Doubling of IT exemption limit: Another sixer in store?

New Delhi: Union Law Minister Ravi Shankar Prasad’s cryptic remark – on the day the 10% quota Bill was passed — that a sixer is hit in slog overs and the nation will get to see many more sixers, seems to be not just bluster or empty rhetoric.  With a few months to go for the 2019 elections, a fatigued BJP dispensation realises that as the incumbent it has to fight off acute farm distress, middle class backlash, massive spike in unemployment data and rising Dalit anger. So, it must unleash a slew of course correctives. The 10 percent quota for upper castes was part of this process to appease vote banks.

And what could better overcome middle class apathy than doubling the income tax exemption threshold for the salaried class from Rs 2.5 lakhs to Rs 5 lakhs? ,Though propriety demands that not too many policy changes should be made in a vote on account budget, the BJP government is mulling tinkering with the tax slabs, which in any case has been promised in the upcoming Direct Tax Code. The problem that may manifest itself is that the Union Budget will precede the unveiling of the Direct Tax Code Report on February 28. Tinkering with the tax rates before the release of the report will make it contentious.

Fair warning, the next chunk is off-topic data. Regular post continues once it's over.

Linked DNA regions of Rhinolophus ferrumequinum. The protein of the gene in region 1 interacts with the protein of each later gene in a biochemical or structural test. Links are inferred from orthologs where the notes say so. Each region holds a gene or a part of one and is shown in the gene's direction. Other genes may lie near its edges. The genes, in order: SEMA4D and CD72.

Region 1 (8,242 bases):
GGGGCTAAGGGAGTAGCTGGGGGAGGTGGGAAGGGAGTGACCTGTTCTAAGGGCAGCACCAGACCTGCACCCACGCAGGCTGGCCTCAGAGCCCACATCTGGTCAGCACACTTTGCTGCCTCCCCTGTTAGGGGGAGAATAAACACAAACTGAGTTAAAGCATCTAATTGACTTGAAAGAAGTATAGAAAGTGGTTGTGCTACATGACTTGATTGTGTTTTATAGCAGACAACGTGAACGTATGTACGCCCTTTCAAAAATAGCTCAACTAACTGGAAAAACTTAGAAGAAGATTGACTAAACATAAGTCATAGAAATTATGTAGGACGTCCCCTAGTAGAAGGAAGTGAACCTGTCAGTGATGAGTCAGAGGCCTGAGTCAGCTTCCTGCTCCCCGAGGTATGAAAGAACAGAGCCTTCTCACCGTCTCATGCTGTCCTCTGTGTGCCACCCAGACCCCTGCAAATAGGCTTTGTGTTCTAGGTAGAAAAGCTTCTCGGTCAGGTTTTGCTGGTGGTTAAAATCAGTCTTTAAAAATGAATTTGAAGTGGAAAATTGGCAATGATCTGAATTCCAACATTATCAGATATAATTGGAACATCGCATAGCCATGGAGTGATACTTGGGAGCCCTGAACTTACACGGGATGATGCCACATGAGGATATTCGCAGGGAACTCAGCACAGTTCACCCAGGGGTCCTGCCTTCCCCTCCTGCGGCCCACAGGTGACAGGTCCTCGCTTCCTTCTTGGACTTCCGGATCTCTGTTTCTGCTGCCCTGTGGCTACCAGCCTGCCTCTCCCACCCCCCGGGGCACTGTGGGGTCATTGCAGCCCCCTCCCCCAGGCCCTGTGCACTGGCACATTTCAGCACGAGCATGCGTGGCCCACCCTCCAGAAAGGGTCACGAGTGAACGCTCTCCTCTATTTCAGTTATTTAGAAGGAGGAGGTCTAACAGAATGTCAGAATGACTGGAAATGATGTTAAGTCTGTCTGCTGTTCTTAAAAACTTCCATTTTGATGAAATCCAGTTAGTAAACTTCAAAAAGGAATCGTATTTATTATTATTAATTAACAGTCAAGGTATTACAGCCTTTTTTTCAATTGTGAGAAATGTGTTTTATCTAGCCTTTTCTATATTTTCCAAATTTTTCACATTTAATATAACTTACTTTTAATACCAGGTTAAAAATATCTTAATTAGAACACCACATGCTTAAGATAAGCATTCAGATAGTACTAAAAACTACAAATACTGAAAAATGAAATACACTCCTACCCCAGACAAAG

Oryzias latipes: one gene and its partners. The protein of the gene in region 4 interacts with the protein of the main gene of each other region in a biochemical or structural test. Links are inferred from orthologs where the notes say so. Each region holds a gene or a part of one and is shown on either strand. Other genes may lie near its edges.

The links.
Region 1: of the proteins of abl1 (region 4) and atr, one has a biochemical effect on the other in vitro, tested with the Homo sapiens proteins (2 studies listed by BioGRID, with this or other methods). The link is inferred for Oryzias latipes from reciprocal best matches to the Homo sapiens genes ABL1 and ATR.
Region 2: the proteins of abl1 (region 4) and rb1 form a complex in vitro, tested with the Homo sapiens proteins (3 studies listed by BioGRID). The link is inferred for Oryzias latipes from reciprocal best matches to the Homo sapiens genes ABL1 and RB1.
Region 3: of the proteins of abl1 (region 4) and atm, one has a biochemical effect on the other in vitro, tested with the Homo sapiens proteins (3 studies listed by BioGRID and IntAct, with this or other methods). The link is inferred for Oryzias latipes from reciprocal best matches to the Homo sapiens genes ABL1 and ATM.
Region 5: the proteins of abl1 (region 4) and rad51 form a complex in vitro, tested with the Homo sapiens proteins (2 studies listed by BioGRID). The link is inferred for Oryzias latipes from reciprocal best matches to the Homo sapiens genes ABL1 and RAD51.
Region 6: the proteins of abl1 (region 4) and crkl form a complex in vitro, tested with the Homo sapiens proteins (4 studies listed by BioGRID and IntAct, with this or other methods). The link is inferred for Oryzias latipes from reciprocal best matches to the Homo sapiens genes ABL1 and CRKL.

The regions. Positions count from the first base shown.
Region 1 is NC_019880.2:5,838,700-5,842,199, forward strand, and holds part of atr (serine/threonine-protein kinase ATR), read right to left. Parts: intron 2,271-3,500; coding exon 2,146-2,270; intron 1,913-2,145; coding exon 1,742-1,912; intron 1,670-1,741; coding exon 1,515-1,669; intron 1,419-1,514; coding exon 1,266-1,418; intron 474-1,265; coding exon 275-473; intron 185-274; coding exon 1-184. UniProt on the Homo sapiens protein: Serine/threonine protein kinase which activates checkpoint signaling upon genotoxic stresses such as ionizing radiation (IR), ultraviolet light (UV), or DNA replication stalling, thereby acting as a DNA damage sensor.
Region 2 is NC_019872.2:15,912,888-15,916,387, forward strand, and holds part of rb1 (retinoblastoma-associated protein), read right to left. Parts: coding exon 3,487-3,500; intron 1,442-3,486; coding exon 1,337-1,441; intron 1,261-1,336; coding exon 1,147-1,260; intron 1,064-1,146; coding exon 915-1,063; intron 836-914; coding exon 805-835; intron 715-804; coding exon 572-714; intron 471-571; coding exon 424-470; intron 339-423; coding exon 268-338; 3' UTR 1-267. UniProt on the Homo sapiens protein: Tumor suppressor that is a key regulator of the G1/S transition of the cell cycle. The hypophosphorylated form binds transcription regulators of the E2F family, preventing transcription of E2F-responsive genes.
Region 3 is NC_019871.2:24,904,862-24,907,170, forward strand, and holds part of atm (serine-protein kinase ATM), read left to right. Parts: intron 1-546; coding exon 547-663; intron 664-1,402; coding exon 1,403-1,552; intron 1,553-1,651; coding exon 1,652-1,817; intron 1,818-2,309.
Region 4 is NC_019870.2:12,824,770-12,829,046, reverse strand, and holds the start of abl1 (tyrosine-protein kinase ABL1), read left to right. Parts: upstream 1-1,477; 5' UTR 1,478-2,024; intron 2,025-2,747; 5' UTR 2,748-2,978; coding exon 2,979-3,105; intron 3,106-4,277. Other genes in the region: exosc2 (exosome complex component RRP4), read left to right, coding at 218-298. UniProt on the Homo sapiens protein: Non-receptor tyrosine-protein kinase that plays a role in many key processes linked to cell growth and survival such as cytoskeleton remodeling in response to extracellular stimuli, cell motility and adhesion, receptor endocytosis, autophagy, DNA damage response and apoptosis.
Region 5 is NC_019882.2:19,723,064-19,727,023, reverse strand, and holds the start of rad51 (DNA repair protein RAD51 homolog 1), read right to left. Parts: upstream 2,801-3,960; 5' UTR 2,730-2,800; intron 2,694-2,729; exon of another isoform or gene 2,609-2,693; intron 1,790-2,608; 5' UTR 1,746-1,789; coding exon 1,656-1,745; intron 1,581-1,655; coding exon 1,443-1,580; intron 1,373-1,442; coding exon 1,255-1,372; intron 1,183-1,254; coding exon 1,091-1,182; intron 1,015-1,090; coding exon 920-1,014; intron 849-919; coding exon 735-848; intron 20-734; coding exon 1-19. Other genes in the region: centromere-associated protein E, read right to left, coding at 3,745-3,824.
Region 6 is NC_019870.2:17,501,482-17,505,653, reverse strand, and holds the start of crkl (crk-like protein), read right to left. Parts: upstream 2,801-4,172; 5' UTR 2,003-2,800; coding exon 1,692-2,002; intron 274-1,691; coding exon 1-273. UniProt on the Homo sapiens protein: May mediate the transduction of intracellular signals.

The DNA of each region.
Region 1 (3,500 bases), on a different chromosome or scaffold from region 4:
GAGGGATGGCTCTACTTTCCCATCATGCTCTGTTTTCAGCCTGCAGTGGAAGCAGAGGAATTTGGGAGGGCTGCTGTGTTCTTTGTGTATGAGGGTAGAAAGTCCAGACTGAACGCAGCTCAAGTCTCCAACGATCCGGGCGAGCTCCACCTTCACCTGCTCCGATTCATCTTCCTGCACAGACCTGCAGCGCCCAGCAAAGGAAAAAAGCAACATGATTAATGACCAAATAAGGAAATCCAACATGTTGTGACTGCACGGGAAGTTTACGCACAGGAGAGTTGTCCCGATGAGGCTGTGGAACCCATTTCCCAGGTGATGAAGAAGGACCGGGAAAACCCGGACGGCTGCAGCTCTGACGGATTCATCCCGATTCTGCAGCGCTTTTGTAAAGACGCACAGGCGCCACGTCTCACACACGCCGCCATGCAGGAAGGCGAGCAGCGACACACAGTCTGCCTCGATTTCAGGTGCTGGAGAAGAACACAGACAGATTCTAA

The new Direct Tax Code will try to bring more assessees into the tax net, make the system more equitable for different classes of taxpayers, make businesses more competitive by lowering the corporate tax rate, and phase out the remaining tax exemptions that lead to litigation. It will also redefine key concepts such as income and scope of taxation At the moment, income up to Rs 2.5 lakh is exempt from personal income tax.

Income between Rs 2.5-5 lakh attracts 5 per cent tax, while that between Rs 5-10 lakh is levied 20 per cent tax. Income above Rs 10 lakh is taxed at 30 per cent. Rs 5 lakh exemption is only applicable to individuals of over 80 years. While presenting his last full-fledged budget in 2018, Finance Minister Arun Jaitley had not altered income tax rates. This, therefore, may be the last chance for the Centre to wean away the middle class political fence sitters.

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